With some bands, or music, you have a connection from the start. Whether it be the style, the band has a member, or members, of a favorite band, or it just hits you at the right place and right time. The connection to music is one that is also not easily, if ever, broken because of its connection to emotion. For me, one of those bands is Soen. I can go through the reasons I just listed and check off every one. My first connection is Martin Lopez. He was the primary reason for me picking up Soen’s first album Cognitive. My second is style, which I should also attribute to Lopez, as he and vocalist Joel Ekelöf are definitely the driving factors in Soen’s sound. Lastly would be timing. Lopez’s former band had recently released their latest album, and had taken a turn with their sound that I was uncomfortable with. Soen brought me back to many of the things that made me originally fall in love with Opeth. Earlier this month Soen released their third album, Lykaia, through UDR Music. Again, I am connected from the start.
Soen has been bashed from the beginning for wearing their influences on their sleeve. This was never my concern, as those influences were some of the reasons I was drawn to them. What many did not notice, by dismissing them for this reason, was that Soen was slowly interweaving those influences into their own particular sound. The two opening tracks of Lykaia are perfect examples of this. ‘Sectarian’ and ‘Orison’ revisit some previous rhythms, but the familiarity of them just makes it that much easier to get into the new album. Speaking of influences, one that Soen has previously only lightly touched on is Pink Floyd. With Lykaia I feel they have brought it much more prominently into the fold. ‘Lucidity’ is the first example of this. Between guitarist Marcus Jidell’s Gilmouresque licks and Lars Åhlund’s Hammond organ, the Floydian feel is unmistakable. It’s also heavy in closer ‘Paragon.’ Jindell’s guitar solo is so moving you want to scream the notes along with his playing as it reaches its peak. This brings to mind one thing that is lost on many bands these days, dynamics. I’m not talking about timing the breakdown just right, I mean actual crescendos and decrescendos. The peaks and valleys of Soen’s tunes can be so high and so low from within or from track to track. Holding it all together is the unshakable backbeat of Lopez’s drumming. It’s like an airport escalated walkway; you can ride, walk, or run, but the underlying movement never changes. Combine this with Stefan Stenberg’s stellar bass playing, which is much warmer and cleaner thanks to retro recording techniques (analog?!?) that were used on Lykaia, and you’ve got the best sounding album Soen has released so far.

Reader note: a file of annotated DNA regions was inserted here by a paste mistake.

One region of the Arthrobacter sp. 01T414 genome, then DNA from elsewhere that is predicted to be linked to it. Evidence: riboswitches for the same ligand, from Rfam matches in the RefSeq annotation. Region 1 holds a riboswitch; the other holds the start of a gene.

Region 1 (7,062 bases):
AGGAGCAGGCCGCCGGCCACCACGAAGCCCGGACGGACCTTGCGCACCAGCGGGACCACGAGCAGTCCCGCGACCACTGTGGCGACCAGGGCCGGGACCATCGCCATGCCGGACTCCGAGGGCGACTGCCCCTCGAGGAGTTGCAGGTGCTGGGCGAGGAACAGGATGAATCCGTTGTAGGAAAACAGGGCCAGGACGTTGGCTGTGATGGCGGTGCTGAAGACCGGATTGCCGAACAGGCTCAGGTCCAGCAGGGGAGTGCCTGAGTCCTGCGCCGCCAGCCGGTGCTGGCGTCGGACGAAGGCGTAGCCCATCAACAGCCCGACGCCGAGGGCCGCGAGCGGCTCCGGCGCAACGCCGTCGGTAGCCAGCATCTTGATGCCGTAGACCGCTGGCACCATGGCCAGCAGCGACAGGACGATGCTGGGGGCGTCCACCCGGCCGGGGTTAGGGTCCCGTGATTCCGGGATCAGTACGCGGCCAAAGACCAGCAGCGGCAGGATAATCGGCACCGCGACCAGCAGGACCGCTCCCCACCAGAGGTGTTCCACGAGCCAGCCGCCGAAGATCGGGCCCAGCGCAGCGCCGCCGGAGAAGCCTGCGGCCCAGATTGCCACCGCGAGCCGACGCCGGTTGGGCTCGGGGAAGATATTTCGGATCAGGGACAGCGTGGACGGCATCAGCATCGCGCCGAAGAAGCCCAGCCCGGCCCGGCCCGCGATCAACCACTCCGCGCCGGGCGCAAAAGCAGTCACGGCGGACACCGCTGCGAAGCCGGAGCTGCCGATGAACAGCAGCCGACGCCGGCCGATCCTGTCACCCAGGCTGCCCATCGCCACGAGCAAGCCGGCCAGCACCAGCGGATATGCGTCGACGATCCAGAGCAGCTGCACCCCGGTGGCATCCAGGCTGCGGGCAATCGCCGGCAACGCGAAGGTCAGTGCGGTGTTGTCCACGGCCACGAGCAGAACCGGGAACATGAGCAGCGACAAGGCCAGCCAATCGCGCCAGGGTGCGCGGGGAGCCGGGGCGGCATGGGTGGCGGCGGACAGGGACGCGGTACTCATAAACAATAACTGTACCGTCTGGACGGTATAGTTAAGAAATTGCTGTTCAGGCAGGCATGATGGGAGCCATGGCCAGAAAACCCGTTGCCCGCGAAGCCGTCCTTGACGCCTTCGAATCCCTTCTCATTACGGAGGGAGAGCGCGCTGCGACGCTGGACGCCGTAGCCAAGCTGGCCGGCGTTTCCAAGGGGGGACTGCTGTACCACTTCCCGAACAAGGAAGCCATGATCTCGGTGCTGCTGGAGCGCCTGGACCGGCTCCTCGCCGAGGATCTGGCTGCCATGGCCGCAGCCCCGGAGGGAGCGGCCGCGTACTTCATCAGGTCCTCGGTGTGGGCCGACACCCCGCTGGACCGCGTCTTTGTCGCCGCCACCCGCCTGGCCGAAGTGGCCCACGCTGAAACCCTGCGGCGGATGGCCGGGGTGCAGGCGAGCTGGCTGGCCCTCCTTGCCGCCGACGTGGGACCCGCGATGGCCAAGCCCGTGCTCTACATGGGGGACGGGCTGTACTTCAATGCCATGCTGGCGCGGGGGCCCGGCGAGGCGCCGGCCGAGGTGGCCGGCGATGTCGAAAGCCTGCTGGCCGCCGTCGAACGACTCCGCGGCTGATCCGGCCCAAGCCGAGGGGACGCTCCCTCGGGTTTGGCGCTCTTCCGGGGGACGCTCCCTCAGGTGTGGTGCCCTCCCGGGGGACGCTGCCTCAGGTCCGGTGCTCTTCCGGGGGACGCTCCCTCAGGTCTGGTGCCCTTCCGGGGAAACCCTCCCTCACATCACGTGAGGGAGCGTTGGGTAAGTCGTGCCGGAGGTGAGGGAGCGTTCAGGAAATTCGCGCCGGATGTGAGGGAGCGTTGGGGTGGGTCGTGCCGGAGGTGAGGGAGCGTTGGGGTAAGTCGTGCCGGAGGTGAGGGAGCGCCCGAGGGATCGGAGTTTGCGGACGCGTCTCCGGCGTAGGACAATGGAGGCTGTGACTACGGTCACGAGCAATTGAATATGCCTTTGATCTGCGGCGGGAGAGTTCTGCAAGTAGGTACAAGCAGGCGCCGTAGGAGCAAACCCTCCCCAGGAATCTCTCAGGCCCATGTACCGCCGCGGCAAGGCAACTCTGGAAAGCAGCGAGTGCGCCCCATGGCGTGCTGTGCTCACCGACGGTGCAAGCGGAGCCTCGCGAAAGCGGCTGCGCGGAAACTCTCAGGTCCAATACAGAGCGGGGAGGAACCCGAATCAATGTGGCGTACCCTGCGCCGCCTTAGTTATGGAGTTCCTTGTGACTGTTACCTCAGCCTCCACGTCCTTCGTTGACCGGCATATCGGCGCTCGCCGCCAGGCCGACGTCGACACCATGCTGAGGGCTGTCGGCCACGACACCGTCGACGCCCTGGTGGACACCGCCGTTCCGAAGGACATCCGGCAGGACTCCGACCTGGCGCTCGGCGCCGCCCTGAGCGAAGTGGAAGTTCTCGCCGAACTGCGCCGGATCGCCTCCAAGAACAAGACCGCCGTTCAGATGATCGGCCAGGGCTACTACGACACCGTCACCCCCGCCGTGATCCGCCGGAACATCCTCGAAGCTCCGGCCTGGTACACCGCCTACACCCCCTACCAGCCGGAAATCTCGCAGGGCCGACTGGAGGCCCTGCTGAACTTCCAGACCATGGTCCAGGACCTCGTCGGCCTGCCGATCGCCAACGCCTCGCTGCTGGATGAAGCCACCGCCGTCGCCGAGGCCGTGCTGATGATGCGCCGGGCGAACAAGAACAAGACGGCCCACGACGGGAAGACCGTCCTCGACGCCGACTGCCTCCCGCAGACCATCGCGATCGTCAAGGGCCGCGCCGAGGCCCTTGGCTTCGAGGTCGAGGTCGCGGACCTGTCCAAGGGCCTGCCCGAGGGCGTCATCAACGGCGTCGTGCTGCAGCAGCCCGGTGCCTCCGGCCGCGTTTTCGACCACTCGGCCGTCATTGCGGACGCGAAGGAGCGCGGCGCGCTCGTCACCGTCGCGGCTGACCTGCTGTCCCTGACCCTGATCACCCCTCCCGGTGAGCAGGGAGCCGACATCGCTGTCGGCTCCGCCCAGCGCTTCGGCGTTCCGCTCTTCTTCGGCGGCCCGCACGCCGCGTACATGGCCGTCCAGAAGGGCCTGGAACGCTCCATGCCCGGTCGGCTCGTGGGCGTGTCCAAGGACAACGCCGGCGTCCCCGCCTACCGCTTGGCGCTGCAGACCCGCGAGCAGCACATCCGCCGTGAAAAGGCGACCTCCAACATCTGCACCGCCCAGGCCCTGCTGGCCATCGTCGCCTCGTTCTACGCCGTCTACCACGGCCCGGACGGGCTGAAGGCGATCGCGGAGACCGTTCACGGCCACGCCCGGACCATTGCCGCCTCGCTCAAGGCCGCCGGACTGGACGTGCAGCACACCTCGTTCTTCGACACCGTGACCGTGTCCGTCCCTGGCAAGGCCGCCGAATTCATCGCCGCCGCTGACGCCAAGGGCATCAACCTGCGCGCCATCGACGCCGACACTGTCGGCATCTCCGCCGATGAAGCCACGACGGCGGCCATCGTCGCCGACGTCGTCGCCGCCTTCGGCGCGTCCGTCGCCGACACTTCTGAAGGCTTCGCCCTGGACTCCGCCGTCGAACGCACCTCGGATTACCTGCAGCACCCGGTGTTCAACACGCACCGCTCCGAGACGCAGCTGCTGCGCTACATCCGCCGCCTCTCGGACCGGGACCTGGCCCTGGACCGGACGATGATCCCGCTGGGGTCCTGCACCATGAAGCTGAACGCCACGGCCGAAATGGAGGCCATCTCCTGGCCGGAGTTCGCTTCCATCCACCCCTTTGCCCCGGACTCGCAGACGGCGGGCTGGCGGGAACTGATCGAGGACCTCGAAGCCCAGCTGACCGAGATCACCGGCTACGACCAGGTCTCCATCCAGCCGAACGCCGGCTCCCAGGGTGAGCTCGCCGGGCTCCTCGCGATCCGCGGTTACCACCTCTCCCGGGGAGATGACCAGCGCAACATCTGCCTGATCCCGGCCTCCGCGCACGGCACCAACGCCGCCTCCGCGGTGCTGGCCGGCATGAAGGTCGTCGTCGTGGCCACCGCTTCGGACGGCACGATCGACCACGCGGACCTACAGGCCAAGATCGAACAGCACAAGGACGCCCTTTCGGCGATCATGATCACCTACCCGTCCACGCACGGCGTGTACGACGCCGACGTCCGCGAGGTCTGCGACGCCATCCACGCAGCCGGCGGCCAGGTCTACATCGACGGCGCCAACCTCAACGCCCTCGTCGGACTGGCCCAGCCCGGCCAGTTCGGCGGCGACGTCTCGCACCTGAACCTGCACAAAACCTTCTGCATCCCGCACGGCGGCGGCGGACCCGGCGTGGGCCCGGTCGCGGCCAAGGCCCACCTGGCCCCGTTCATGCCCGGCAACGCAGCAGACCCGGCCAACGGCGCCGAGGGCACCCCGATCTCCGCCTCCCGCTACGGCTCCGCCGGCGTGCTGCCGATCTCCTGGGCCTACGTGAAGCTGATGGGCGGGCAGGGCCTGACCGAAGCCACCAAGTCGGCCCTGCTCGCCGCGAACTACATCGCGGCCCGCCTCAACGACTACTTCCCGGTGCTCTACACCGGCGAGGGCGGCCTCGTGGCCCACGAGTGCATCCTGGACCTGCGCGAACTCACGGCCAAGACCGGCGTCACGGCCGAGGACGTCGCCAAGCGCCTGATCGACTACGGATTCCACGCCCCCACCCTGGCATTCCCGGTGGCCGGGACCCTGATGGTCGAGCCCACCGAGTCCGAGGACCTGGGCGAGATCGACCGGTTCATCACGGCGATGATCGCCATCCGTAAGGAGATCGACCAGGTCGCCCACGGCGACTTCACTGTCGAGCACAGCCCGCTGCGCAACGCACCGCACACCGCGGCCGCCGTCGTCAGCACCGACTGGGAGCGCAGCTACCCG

Soen is a band with its own identity and Lykaia is another great example of how individual they are. For all the talk of other and former bands, I think Soen have proven to be more than a sum of their influences. So pick up a copy of Lykaia, not because you’re a fan of Tool, or Opeth, or Pink Floyd, but because you want to hear probably one of the best records you’ll hear this year.
Playing Time: 49:22
Release date: February 3, 2017
Label: UDR Music